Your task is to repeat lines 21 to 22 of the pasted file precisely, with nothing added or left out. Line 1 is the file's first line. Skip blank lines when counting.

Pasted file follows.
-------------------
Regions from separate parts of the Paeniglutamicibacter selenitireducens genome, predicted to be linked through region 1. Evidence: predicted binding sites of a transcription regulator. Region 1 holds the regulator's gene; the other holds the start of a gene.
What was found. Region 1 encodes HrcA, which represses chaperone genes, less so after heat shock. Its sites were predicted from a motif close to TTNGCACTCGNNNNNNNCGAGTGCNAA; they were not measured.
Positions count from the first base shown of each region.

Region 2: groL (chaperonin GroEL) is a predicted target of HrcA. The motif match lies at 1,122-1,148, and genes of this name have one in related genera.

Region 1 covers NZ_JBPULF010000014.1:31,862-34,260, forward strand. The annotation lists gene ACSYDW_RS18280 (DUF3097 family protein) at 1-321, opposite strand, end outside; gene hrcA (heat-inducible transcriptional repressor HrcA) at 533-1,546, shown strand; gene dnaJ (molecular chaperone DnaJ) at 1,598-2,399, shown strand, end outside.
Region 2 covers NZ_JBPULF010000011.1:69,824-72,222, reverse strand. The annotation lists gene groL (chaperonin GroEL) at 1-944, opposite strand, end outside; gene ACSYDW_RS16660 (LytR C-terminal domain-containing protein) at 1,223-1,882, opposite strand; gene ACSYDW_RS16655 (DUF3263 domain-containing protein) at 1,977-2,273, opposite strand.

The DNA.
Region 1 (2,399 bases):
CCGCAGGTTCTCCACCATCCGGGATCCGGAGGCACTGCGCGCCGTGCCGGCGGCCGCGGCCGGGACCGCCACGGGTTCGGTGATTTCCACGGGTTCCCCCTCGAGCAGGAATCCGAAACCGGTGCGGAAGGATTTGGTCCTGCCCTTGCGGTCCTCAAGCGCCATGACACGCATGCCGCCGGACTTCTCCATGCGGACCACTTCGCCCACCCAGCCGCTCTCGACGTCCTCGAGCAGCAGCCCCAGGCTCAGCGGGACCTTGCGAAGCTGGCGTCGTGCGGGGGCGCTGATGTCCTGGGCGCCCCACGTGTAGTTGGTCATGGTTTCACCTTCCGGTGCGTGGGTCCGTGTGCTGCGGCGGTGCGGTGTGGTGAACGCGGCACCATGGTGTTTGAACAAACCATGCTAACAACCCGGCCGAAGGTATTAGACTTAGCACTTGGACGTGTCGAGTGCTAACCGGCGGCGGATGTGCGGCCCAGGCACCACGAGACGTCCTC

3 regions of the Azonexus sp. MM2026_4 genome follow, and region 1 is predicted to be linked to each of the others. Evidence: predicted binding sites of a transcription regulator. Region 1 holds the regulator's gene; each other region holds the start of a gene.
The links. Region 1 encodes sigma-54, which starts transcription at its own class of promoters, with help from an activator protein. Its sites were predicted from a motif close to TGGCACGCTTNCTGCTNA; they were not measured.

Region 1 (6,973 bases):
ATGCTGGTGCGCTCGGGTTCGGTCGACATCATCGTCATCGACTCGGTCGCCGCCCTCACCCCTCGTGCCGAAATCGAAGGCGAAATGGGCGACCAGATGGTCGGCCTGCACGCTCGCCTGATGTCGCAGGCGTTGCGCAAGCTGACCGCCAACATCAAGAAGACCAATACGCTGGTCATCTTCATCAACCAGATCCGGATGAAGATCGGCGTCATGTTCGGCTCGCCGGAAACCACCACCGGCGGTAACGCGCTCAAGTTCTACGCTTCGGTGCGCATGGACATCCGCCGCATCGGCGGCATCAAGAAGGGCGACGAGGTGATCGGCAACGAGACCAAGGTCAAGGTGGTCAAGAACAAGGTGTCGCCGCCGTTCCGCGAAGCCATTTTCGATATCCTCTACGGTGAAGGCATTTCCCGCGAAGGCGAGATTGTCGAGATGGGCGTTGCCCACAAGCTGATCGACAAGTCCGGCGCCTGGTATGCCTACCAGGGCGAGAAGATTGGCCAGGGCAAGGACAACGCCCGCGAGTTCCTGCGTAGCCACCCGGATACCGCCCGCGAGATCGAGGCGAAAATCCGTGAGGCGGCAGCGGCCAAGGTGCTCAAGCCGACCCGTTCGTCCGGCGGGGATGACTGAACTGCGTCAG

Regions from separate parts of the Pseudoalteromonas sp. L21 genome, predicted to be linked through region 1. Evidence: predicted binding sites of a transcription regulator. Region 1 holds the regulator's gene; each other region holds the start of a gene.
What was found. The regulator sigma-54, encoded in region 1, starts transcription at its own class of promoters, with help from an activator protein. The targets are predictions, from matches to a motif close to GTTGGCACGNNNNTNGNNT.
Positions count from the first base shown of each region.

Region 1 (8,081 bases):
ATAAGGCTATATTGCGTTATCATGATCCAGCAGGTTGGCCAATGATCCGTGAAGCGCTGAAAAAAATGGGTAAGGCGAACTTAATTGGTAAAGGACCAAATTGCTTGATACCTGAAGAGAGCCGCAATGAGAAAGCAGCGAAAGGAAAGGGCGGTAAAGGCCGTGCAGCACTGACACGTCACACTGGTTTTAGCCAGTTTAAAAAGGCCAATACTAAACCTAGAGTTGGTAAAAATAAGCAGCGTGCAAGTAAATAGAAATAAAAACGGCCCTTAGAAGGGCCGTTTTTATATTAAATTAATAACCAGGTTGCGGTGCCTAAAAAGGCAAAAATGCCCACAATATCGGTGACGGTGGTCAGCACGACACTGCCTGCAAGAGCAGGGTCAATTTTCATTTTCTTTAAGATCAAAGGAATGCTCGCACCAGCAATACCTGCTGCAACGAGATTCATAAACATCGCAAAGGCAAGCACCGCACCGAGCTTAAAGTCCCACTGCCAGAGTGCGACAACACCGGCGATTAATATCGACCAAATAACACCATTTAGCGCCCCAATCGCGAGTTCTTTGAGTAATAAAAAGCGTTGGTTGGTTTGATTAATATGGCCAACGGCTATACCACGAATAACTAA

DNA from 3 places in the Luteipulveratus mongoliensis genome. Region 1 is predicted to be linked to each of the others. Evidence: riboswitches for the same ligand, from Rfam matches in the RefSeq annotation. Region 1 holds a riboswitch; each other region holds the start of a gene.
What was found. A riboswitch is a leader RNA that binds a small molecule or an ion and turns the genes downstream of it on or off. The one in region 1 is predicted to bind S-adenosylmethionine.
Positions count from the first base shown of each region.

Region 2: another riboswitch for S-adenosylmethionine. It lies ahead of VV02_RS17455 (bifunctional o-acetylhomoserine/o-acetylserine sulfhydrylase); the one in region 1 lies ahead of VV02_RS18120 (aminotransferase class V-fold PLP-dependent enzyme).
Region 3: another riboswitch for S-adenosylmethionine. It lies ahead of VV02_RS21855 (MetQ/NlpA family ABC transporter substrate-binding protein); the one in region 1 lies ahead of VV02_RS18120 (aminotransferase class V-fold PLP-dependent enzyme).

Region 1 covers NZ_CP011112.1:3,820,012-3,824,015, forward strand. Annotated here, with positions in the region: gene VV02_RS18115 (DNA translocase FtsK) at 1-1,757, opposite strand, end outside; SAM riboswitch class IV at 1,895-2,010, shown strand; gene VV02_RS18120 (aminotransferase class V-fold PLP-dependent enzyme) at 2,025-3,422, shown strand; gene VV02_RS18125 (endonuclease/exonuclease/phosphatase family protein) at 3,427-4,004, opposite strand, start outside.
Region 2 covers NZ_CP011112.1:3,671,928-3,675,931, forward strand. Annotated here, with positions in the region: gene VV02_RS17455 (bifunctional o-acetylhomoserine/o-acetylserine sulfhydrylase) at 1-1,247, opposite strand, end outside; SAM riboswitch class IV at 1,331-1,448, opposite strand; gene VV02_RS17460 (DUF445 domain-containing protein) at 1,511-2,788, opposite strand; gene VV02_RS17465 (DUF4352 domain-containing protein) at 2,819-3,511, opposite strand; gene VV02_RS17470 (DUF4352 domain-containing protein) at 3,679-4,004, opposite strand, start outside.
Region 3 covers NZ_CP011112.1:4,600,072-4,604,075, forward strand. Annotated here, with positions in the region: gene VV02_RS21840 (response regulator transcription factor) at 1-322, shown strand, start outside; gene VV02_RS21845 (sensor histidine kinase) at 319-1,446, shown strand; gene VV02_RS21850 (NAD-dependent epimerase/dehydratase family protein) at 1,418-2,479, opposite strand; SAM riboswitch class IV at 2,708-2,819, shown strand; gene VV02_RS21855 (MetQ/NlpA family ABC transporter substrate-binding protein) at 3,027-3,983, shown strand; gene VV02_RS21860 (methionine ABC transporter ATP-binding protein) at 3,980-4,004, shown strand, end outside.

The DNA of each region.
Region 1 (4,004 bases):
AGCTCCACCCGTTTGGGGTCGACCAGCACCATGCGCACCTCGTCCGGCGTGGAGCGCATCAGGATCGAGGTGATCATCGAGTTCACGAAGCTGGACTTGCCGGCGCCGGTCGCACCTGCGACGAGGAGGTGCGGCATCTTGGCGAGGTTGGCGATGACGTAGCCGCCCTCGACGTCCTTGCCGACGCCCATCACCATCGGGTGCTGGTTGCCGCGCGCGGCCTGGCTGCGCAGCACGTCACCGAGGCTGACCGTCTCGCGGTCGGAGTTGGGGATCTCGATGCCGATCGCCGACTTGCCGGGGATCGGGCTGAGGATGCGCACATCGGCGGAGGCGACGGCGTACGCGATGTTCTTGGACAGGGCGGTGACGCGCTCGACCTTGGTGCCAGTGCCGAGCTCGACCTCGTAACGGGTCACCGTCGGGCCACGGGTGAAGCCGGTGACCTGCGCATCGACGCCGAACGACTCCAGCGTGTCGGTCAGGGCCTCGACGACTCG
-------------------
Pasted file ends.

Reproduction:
Positions count from the first base shown of each region.

Region 2: another riboswitch for S-adenosylmethionine. It lies ahead of VV02_RS17455 (bifunctional o-acetylhomoserine/o-acetylserine sulfhydrylase); the one in region 1 lies ahead of VV02_RS18120 (aminotransferase class V-fold PLP-dependent enzyme).